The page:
When Albert Hammond Jr., the 28-year-old guitarist for the Strokes (you remember them… they dated Drew Barrymore or something), released his first solo record last year, it came as a bit of a surprise only in that, really, it didn’t. It sounded like the Strokes, mostly, which said quite a bit about the role Hammond played in the development of that band’s sound. But the record also lacked some of the bite we’d come to expect from them, some of that occasionally obnoxious but mostly endearing swagger, which actually said even more about the divisive Julian Casablancas’ talents as a frontman.
But Hammond, despite the similarities in tone, was obviously going for something ever so slightly different as a solo artist. His love of 90s indie rock behemoths Guided By Voices and Built to Spill shone through from time to time, as he flirted with a sunnier pop sound. It’s an approach he’s taken once again on ¿Cómo Te Llama?, further widening the gap between his own material and the Strokes’. The record also sees Hammond and his backing band (who he’s quick to give credit in interviews, if not in name) dabble in more adventurous instrumentation. There’s a more direct reliance upon keyboards than on the last record, and they’re used tastefully, rather than as a cheap way to encourage dancing, like so many of the bands the Strokes were competing with back at the turn of the century. All the dance-worthy moments here come courtesy of Hammond’s guitar work, like on the breezy, swinging, ‘Gfc’ (play along at home?) or the outstanding ‘G Up’. And the song structures have become far more interesting too, hinting at a much larger pool of inspiration than one might expect: ‘Lisa’ and ‘Borrowed Time’ flirt with a ska beats, while ‘The Boss Americana’ sounds exactly like its title would indicate.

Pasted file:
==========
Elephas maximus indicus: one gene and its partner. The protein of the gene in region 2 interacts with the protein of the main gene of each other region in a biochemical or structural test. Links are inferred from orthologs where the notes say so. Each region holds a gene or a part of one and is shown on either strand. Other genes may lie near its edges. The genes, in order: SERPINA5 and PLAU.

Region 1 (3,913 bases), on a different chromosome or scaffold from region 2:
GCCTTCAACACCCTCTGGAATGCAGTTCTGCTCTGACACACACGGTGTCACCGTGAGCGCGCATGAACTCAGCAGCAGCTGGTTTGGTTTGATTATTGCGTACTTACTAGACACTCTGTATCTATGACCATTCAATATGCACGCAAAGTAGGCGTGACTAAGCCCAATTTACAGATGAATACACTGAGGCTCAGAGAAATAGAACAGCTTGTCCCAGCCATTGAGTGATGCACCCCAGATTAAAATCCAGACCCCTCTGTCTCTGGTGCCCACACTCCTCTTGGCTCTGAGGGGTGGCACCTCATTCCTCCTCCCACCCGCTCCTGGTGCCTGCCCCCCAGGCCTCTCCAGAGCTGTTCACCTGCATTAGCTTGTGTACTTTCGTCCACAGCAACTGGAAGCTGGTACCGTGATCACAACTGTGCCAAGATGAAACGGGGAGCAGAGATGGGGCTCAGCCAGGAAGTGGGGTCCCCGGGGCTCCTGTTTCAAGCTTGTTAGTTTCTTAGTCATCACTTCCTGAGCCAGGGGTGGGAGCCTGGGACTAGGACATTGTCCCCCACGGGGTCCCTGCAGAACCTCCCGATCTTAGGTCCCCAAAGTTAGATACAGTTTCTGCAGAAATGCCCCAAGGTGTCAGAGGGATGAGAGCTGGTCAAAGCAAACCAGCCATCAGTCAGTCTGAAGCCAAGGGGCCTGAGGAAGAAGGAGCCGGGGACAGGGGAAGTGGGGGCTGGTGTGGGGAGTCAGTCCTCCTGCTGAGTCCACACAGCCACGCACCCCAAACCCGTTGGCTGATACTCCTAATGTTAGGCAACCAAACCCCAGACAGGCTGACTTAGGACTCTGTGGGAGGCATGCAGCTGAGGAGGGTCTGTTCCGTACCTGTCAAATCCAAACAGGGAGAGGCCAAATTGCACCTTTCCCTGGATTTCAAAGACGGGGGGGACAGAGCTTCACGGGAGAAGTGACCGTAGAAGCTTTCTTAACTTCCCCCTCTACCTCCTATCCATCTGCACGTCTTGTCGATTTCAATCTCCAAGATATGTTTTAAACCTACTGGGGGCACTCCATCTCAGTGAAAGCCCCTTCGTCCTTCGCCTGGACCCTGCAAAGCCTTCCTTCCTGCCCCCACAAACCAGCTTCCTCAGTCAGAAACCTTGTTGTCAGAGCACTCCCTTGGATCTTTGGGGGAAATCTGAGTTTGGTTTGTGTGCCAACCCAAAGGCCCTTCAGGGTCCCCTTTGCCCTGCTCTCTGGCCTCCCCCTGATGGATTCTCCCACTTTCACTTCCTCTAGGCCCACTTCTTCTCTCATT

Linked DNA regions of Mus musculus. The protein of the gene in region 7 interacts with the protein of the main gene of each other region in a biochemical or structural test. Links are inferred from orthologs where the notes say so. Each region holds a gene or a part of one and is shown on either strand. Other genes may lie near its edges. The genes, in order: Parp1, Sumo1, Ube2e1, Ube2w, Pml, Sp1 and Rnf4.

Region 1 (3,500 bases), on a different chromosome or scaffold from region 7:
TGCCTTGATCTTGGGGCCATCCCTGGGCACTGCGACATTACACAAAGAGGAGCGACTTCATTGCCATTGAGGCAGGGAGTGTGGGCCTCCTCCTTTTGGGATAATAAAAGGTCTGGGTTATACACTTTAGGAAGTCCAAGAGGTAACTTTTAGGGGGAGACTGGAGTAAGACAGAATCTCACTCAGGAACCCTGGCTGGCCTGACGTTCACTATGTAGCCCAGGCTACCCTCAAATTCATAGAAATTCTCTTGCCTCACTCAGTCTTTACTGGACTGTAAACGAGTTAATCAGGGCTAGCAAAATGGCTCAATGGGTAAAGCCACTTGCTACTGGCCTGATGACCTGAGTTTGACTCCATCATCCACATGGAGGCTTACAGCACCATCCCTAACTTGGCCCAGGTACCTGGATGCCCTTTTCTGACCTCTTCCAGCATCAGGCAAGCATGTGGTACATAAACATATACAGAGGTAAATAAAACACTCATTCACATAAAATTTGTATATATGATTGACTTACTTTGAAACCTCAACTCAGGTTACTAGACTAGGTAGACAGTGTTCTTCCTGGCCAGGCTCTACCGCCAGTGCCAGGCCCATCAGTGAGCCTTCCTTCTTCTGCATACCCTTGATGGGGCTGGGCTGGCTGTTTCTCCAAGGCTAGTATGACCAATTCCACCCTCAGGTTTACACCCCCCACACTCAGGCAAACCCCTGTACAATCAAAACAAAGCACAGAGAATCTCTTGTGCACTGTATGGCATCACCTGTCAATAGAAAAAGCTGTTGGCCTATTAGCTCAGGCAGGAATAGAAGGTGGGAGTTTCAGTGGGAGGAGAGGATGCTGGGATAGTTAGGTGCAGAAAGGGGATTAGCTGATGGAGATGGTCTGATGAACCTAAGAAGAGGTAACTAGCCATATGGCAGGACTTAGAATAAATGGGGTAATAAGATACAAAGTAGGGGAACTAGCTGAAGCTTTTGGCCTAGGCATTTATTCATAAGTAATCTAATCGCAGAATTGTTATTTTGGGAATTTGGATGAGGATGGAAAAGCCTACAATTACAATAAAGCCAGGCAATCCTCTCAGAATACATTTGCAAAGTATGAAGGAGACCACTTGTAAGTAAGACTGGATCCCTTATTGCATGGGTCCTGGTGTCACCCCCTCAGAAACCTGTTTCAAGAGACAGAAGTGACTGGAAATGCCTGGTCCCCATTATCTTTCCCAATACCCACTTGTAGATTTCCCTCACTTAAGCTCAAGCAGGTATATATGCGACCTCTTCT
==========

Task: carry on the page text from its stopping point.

There are still moments when ¿Cómo Te Llama? winds up sounding like Strokes-lite, but far fewer than last time. Hammond is developing a voice of his own, and while it’s not likely to incite any massive cultural shifts, it’s also not bogged down by sounding distinctly like it belongs in 2001.